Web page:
To meet the demands of our customers, partners and original equipment manufacturers (OEMs), we rely on the expertise of Consulting Systems Engineers (CSE). CSEs bridge the gap between product, solutions and customers. To bridge this gap efficiently, CSEs are required to understand sales techniques, technology and problems faced by their customers and prospective clients.

WWT has identified the challenges of hiring CSEs with the requisite knowledge that takes into consideration the constant change of technology combined with the ability to make an effective sales pitch. A program was needed within WWT to educate passionate individuals on best practices of The World Wide Way and efficient CSE  practices. Thus far, 19 associates have been carefully interviewed, assessed and hand-picked within the tenets of the WWT ACSE Development Program. As facilitators continue to educate associates on best practices, they are learning that associates advance at different rates. At program conclusion, the objective for all associates would entail being effective in the field, with a thorough understanding of the technology sales processes. If an associate meets the objectives prior to the program's end date, could the associate be released from the program, into the workplace, before their peers? What would be the long-term effects of allowing early placement within the workplace?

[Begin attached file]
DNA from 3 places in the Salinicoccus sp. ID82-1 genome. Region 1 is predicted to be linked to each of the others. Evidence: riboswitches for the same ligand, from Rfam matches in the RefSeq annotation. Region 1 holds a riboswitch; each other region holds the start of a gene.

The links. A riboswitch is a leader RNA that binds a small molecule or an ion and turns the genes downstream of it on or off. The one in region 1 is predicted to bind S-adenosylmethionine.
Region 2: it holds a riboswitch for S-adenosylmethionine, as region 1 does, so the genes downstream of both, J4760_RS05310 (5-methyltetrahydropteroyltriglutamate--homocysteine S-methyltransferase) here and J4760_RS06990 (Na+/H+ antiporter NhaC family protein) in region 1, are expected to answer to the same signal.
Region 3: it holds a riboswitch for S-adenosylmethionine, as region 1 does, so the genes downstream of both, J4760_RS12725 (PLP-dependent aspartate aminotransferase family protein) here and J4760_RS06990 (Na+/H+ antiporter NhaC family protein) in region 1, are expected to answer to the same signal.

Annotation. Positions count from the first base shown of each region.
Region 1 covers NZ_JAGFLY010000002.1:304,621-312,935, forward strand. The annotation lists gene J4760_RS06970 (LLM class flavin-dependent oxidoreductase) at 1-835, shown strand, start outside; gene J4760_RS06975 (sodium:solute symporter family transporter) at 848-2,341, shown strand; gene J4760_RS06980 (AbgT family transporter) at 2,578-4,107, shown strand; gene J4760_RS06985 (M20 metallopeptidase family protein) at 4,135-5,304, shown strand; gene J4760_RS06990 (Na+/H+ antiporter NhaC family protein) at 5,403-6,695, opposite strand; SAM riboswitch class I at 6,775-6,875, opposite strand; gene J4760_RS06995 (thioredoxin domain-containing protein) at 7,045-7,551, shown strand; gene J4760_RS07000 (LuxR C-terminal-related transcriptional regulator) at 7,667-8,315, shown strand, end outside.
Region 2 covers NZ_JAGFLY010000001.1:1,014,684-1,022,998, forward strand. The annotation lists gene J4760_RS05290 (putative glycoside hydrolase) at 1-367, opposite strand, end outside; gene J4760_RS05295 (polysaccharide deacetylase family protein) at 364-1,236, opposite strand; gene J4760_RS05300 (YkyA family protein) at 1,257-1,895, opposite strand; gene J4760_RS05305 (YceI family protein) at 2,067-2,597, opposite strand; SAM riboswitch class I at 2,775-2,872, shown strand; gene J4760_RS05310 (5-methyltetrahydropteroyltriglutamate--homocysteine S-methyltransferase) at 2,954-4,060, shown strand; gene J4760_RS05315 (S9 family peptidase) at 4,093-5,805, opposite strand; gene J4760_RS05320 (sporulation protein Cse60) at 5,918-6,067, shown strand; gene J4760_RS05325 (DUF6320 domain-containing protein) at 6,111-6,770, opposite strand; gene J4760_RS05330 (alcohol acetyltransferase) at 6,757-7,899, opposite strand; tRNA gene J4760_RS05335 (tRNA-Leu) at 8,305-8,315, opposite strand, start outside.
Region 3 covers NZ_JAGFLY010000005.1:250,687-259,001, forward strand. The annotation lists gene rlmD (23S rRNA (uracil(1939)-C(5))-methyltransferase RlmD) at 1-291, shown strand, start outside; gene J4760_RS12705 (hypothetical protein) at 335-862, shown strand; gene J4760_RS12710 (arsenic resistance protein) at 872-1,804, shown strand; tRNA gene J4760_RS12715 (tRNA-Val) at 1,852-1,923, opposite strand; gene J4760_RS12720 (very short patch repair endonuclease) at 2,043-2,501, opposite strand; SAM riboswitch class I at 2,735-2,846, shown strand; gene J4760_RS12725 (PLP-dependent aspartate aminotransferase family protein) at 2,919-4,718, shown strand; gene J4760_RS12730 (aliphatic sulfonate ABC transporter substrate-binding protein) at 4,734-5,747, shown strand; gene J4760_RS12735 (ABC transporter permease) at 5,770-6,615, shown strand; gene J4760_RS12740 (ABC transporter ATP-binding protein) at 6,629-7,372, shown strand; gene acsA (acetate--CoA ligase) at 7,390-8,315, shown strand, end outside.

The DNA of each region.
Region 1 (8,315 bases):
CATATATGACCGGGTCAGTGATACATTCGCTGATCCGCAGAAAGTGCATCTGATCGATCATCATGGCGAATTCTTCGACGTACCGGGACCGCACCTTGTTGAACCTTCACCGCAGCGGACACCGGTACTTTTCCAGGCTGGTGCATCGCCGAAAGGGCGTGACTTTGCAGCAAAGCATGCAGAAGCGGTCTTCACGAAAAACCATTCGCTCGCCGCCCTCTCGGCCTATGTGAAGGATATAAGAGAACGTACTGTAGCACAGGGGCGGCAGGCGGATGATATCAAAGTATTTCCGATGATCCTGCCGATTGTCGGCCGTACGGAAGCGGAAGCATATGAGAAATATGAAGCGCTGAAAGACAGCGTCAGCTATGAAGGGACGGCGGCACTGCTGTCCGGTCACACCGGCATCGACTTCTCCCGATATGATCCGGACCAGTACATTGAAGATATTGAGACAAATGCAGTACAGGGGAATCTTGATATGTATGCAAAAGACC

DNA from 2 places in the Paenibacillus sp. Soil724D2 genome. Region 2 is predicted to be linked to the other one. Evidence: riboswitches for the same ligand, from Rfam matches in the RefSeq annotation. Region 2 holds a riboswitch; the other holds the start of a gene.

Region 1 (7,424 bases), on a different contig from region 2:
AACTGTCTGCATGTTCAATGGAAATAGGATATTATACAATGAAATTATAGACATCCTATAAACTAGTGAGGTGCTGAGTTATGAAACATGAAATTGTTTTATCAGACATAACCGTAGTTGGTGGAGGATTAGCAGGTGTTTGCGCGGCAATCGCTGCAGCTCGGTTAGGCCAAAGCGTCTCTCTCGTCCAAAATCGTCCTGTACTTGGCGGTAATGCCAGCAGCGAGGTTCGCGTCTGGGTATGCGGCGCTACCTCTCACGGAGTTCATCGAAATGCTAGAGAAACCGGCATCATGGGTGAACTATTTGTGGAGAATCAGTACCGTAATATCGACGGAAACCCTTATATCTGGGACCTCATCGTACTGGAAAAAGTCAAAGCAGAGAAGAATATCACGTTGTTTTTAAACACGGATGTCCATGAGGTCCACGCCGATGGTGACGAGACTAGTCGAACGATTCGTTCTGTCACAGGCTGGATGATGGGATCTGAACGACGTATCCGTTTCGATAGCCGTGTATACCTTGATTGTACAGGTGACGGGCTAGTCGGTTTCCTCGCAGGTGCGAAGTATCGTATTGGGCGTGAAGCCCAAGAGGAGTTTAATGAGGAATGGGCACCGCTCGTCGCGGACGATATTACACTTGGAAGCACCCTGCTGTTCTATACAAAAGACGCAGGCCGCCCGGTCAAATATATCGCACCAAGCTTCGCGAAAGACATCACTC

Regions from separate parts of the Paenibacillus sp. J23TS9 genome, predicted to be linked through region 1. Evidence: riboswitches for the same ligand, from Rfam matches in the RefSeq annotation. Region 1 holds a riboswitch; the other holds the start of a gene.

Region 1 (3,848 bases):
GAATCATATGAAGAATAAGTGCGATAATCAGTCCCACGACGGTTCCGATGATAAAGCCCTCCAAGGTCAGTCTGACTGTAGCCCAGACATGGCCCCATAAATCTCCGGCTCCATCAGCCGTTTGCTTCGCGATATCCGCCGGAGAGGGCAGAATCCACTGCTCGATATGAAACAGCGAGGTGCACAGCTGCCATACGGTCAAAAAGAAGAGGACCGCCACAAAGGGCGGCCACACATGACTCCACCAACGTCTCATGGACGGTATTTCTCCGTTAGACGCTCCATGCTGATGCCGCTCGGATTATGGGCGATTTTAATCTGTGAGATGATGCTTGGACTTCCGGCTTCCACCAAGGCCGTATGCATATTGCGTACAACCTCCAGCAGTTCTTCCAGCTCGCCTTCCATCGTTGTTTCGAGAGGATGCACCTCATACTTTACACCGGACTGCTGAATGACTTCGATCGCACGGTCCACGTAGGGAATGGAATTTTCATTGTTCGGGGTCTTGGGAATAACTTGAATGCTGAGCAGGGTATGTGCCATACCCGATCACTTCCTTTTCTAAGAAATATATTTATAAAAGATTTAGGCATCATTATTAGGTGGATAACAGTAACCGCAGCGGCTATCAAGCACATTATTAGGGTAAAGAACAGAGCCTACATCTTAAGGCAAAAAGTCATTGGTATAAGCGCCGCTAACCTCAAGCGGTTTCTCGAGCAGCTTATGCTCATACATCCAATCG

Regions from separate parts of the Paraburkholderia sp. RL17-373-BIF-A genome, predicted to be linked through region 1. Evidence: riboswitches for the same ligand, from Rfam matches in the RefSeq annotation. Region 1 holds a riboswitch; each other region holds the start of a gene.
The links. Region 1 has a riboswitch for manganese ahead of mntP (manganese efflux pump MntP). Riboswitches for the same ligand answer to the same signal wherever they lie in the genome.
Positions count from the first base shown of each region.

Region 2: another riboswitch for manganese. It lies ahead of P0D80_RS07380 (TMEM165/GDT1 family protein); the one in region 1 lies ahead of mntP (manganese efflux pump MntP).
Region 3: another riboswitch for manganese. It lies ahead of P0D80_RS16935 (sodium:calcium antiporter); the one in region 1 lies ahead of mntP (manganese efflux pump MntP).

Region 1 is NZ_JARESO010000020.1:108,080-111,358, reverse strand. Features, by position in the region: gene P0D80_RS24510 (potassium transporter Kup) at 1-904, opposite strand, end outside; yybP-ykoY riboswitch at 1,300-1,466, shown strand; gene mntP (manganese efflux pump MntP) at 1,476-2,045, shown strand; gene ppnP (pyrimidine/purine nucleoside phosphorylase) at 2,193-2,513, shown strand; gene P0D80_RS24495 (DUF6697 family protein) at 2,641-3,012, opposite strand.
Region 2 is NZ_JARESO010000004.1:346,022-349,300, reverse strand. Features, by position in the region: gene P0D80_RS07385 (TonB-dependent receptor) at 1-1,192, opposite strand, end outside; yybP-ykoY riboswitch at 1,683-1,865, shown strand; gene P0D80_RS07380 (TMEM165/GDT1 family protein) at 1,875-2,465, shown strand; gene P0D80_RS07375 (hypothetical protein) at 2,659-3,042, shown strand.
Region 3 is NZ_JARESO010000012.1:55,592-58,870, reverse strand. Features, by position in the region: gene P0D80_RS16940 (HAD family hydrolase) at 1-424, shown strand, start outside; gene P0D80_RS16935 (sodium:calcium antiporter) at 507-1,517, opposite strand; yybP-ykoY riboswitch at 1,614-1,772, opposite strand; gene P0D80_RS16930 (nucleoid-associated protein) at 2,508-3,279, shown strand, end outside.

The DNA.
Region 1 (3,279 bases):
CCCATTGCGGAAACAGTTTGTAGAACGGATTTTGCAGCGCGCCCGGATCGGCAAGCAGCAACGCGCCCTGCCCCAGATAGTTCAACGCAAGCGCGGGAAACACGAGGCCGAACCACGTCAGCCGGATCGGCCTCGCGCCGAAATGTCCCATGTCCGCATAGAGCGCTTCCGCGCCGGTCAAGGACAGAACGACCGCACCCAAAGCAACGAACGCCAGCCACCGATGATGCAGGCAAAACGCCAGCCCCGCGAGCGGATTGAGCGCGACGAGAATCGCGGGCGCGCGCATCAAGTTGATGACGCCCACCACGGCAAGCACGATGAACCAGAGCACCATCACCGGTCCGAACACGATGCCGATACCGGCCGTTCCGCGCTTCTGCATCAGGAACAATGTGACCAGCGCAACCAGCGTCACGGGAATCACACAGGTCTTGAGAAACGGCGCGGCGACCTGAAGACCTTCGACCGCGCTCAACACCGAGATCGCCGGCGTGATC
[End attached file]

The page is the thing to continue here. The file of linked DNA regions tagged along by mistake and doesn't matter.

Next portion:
As the WWT Associate Systems Consulting Engineer (ACSE) Development Program began we noticed a trend in the personas of associates. The associates fell into one of the three categories:

  • Career change
  • Career advancement
  • Early in Career

Skills and background of associates entering the ACSE Development Program vary significantly based on these three different personas. This leads to varied progress rates among the ACSE community. This conundrum leads to the question: should the associates be allowed to "graduate" early. However, there is a lack of research on perceived effectiveness of career training programs and the impact of early graduation (Simpson et al., 1997; Weiss et al., 2014; York et al., 2015). 

The facilitators of the ACSE Development Program began by asking the question: how do facilitators ensure early graduate participants graduate the program with effective career readiness? To that effect, similar programs from thirteen of WWT's leading partners were examined. Six of the thirteen partners lacked any development program such as the WWT ACSE Development Program and two partners were noncompliant within the research. The five remaining partners had a similar development. Program managers within these five partners were interviewed with a series of questions with the purpose of evaluating each of their programs.